RNAs are molecules that play several fundamental roles for the cell and there are many types: the mRNAs carry DNA information outside the nucleus; tRNAs transport amino acids, the “building blocks” that make up proteins; rRNAs form ribosomes. There are also other RNAs that act as enzymes and RNAs can regulate the expression of genes.
Synthesis of RNA
It occurs in the same way that DNA is synthesized:
the helicase has the task of unrolling
the RNA polymerase has the task of synthesizing (no primer is needed, but flows the DNA strand until it finds a promoter: a sequence of nucleotides in the DNA that directly indicates where the synthesis should start) and is supported by general factors of transcription that aggregate to the promoter and place the polymerase where there is the TATA sequence (15 nucleotides upstream of the transcription start site) and start the whole
Nitrogen bases are added in the form of triphosphate nucleosides (ATP, CTP, GTP, UTP)
The synthesis continues until the RNA polymerase encounters a termination signal
The RNA detaches and the DNA spirals up again.
There are three types of RNA polymerase:
polymerase 1: tRNA, rRNA, miRNA
polymerase 2: mRNA
polymerase 3: tRNA, rRNA, miRNA
This also summarizes the other types of RNA (ribosomal, messenger and transfer).
An RNA is composed of introns and exons that must be eliminated and are located at the ends of the intron. The exons are eliminated with a process called splicing, operated by molecules of (nuclear RNA) and not by proteins. Splicing allows you to code proteins other than the same gene.
MRNA is the complementary copy of the gene it transcribed. It allows the cell to amplify its synthesis activity. A DNA molecule contains information for numerous mRNA molecules. Each mRNA molecule can be translated into numerous polypeptide chains.
The mRNAs leave the nucleus to be translated into a protein thanks to the genetic code. The messenger RNA nucleotide sequences are read in triplets (codons) and transformed into amino acids. Since there are four nucleotides, 4x4x4 = 64 combinations of three nucleotides. However, there are only 20 amino acids, so an amino acid can correspond to several triplets.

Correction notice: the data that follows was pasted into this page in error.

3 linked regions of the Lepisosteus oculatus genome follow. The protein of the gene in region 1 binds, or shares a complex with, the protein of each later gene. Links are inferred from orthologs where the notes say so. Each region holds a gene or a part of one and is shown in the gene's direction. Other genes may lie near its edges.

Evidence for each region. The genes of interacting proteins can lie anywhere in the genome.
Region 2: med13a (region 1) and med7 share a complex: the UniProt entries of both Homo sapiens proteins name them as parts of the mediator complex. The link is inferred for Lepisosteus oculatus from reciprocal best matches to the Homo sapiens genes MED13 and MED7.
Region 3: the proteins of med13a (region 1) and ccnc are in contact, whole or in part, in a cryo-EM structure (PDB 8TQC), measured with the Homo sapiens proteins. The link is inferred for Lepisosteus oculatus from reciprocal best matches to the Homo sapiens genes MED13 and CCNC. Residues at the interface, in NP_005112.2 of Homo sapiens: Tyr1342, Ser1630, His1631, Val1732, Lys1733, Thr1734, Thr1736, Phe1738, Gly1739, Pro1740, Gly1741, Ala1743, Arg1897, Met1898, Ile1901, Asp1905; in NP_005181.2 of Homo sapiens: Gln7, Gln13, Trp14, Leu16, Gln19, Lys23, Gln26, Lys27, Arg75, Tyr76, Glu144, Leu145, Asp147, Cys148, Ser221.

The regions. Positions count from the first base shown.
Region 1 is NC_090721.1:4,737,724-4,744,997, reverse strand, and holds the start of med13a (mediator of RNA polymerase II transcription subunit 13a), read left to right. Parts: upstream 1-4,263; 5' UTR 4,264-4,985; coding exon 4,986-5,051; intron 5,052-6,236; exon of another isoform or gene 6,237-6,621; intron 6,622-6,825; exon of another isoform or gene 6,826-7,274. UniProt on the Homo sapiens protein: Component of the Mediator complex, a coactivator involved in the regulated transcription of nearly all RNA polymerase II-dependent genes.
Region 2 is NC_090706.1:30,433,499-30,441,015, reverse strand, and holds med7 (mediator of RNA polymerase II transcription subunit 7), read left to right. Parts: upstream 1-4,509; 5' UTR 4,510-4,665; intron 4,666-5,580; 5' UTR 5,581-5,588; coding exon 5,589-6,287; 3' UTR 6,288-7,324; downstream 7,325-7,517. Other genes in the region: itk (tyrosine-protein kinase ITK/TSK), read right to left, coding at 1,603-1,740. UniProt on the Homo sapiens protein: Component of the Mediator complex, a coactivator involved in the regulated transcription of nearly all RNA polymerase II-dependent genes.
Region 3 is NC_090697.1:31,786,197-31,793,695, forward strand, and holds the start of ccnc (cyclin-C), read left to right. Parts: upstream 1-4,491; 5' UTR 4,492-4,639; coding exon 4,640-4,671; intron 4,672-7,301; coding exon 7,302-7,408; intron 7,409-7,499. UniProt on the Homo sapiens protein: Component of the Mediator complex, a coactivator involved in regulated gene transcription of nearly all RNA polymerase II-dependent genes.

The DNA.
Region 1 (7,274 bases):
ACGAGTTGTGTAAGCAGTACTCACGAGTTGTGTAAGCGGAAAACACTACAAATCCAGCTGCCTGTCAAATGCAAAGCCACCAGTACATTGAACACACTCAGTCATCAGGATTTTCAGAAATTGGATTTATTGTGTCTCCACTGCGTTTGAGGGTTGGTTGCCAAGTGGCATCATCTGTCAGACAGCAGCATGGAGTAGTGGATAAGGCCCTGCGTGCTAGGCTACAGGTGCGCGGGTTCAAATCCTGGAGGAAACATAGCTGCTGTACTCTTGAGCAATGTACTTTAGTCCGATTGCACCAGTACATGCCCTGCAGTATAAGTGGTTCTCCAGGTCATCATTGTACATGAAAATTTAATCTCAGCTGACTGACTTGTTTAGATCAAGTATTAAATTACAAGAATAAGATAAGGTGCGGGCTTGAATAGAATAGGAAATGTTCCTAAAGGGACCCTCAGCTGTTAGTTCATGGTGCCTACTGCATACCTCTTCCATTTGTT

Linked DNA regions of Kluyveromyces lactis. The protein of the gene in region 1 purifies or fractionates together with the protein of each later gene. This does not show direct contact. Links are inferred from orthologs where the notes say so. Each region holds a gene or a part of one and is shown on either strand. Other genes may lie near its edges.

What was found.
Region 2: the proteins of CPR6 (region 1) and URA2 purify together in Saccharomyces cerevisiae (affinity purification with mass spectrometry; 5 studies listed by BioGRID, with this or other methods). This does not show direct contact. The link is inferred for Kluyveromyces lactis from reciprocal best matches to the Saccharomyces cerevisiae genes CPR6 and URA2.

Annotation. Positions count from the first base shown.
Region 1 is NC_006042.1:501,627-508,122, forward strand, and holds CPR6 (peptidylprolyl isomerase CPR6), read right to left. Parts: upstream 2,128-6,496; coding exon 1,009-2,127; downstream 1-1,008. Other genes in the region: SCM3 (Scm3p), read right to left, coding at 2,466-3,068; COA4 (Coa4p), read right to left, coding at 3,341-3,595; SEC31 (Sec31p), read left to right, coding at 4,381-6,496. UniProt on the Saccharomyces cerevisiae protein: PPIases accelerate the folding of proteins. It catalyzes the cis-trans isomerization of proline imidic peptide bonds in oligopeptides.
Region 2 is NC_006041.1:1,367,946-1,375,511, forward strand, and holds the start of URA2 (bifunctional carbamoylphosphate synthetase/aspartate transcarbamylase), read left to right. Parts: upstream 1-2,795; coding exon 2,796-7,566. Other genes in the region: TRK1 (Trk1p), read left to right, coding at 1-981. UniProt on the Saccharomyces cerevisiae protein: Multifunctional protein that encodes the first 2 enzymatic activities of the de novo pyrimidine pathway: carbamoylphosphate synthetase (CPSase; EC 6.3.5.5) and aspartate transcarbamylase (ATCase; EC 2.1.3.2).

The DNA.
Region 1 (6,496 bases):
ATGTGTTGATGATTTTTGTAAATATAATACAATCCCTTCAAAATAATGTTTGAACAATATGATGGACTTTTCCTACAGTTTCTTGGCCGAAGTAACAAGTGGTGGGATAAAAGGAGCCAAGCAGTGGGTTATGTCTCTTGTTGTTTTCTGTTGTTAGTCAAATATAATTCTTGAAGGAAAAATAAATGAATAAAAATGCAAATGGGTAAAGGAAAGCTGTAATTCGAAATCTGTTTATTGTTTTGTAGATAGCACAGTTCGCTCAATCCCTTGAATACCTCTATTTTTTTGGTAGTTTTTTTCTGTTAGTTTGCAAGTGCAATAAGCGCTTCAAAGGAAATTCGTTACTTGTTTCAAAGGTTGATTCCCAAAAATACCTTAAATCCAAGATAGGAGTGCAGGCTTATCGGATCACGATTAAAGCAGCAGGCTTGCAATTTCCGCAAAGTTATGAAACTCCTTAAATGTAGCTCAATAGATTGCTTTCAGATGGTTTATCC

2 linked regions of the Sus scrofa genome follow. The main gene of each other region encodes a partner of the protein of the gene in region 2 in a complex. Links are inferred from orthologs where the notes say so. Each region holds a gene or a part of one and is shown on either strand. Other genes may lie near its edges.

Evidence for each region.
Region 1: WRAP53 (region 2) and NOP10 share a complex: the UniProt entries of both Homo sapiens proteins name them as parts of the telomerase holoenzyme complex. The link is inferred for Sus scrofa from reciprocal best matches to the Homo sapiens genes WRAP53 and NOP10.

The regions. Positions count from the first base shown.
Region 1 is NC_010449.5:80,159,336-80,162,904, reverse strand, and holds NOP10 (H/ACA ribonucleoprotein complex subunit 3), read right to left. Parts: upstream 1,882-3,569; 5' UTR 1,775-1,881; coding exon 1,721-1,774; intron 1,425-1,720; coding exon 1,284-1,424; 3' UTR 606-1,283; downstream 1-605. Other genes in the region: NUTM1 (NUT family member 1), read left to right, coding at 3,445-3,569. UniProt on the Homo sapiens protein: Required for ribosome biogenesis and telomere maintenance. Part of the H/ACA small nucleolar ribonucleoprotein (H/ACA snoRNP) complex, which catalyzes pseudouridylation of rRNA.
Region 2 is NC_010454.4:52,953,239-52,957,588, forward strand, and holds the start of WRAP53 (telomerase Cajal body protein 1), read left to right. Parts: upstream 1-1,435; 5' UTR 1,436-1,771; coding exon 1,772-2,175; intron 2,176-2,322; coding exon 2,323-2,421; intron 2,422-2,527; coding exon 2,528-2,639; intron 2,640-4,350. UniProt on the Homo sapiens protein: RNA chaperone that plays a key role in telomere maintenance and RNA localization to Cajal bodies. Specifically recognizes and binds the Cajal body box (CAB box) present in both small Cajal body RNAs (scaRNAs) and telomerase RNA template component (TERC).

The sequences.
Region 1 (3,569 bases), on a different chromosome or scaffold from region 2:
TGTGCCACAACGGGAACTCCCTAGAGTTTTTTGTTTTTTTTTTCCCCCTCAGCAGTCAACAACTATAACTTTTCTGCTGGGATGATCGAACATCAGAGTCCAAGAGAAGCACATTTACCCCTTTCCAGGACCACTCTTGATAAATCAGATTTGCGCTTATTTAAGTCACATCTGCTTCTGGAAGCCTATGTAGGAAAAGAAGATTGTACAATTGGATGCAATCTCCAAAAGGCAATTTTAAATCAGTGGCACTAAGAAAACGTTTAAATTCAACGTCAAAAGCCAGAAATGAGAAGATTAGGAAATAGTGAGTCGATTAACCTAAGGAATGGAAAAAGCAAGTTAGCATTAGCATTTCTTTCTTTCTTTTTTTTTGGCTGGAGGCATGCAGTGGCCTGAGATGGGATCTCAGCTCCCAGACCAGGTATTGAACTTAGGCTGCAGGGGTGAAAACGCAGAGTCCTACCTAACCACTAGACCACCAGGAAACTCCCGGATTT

All mature tRNA molecules have:
Traits in which the pairing of the bases makes the structure fold
Loops not paired because in those areas there are 10 unusual bases modified post-transcriptionally and therefore it is impossible to pair them
A binding site for amino acids (CCA) at the 3 ‘end
TRNA is used to bind amino acids together. There are 10 different aminoacyl-tRNA synthetase enzymes that bind amino acids and tRNA with an ester bond. They are fundamental for the translation of messenger RNA because they recognize and bind the codon of mRNA (thanks to their complementary anticodon) on one side and on the other the amino acid.
Some tRNAs can mate to more than one codon because they can tolerate an oscillating pair in third position. The aminoacyl-tRNA synthetase enzymes combine all the amino acids with their corresponding RNA tranfer.
It represents the most stable form of RNA and is 70-80% of the total RNA. The genes that encode rRNA are highly repeated. Ribosomes are made up of rRNA and proteins. They provide support for protein synthesis because they catalyze the link between two amino acids, that is, they transform the language of mRNA to that of amino acids according to the genetic code.
Ribosomes are made up of:
Major subunit: RNA 28S, RNA 5.8S and RNA 5S and about 45 proteins
Minor subunit: RNA 18S and 33 proteins
The RNA 28S, 18S and 5.8S are derived from a single transcript cut from nucleases in rRNA 18S and 32S (28S and 5.8S). The 5S RNA comes from a different precursor RNA, synthesized outside the nucleolus and then transferred to the nucleolus.
Ribosomes have a binding site for the mRNA and tRNA molecule (site A, P and E). The amino acid-bound tRNAs are positioned at site A. The amino acid is bound to what is found at site P. The ribosome then slips and the now amino-free tRNA is found at site E waiting to be expelled.